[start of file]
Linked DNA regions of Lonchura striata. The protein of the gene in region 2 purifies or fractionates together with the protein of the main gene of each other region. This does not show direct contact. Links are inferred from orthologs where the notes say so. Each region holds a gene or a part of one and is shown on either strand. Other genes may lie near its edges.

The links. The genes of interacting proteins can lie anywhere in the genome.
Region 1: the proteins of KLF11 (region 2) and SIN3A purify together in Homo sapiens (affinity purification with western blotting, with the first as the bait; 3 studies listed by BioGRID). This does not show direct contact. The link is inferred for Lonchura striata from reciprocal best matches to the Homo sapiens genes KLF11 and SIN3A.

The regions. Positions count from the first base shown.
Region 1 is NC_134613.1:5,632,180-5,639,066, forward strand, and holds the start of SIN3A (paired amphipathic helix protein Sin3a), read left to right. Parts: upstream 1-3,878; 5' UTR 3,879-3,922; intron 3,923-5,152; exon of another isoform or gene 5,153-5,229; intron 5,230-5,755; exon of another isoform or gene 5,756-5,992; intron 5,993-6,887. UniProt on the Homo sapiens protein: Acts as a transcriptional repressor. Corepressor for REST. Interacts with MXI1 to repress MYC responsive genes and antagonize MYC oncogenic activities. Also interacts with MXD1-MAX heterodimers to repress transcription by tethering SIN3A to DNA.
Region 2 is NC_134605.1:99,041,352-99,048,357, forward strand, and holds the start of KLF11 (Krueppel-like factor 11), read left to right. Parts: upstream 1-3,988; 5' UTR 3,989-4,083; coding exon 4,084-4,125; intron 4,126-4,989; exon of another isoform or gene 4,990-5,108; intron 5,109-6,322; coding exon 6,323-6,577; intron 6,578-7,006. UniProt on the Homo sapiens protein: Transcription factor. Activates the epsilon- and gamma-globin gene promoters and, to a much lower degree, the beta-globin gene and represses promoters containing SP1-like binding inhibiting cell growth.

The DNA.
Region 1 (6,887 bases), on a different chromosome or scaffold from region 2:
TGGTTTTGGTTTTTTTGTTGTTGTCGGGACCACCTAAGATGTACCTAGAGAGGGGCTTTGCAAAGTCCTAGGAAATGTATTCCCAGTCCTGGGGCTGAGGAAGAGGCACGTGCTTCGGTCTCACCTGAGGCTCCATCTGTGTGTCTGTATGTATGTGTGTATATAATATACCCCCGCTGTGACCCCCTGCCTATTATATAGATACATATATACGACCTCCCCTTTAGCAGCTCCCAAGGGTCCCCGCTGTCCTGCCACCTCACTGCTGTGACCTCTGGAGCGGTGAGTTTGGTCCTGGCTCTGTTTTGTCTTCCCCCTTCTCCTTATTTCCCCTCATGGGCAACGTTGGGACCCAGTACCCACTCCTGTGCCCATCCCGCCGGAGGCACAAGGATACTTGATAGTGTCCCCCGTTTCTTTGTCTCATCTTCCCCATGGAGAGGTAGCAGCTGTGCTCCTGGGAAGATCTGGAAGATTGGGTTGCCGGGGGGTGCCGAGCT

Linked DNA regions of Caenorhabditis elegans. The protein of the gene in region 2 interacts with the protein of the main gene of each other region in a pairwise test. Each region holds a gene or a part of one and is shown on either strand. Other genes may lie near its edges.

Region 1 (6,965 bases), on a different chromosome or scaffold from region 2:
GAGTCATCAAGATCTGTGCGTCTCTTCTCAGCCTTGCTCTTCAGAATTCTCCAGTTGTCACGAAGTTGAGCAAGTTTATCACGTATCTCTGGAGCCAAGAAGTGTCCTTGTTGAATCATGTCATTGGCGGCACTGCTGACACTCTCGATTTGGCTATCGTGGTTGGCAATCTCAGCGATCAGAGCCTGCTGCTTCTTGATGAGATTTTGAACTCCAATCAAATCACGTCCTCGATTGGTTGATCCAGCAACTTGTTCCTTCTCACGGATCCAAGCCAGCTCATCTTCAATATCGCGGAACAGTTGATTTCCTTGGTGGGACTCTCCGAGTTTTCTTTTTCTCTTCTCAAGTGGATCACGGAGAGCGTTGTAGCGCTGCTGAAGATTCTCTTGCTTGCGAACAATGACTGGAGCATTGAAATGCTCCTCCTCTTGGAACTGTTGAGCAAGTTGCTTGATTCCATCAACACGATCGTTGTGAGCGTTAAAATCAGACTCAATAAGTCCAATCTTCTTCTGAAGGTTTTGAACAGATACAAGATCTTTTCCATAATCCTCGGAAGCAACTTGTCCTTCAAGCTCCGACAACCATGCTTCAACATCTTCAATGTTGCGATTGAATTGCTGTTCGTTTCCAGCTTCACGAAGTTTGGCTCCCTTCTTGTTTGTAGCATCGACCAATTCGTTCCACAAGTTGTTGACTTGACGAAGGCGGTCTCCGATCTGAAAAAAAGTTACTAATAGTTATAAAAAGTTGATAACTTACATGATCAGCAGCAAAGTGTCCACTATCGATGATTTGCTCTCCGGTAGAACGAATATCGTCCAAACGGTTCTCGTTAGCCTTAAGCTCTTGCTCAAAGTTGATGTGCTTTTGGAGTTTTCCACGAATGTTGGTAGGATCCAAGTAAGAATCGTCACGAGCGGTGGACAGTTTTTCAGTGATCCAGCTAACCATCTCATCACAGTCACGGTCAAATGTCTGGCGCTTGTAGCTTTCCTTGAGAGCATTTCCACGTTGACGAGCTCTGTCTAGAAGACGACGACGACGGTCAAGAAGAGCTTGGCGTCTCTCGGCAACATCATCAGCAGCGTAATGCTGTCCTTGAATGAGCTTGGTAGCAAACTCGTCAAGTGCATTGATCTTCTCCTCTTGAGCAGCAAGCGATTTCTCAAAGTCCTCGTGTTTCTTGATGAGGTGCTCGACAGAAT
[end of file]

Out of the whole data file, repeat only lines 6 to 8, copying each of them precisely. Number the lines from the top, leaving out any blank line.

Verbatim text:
Region 2 is NC_134605.1:99,041,352-99,048,357, forward strand, and holds the start of KLF11 (Krueppel-like factor 11), read left to right. Parts: upstream 1-3,988; 5' UTR 3,989-4,083; coding exon 4,084-4,125; intron 4,126-4,989; exon of another isoform or gene 4,990-5,108; intron 5,109-6,322; coding exon 6,323-6,577; intron 6,578-7,006. UniProt on the Homo sapiens protein: Transcription factor. Activates the epsilon- and gamma-globin gene promoters and, to a much lower degree, the beta-globin gene and represses promoters containing SP1-like binding inhibiting cell growth.

The DNA.
Region 1 (6,887 bases), on a different chromosome or scaffold from region 2: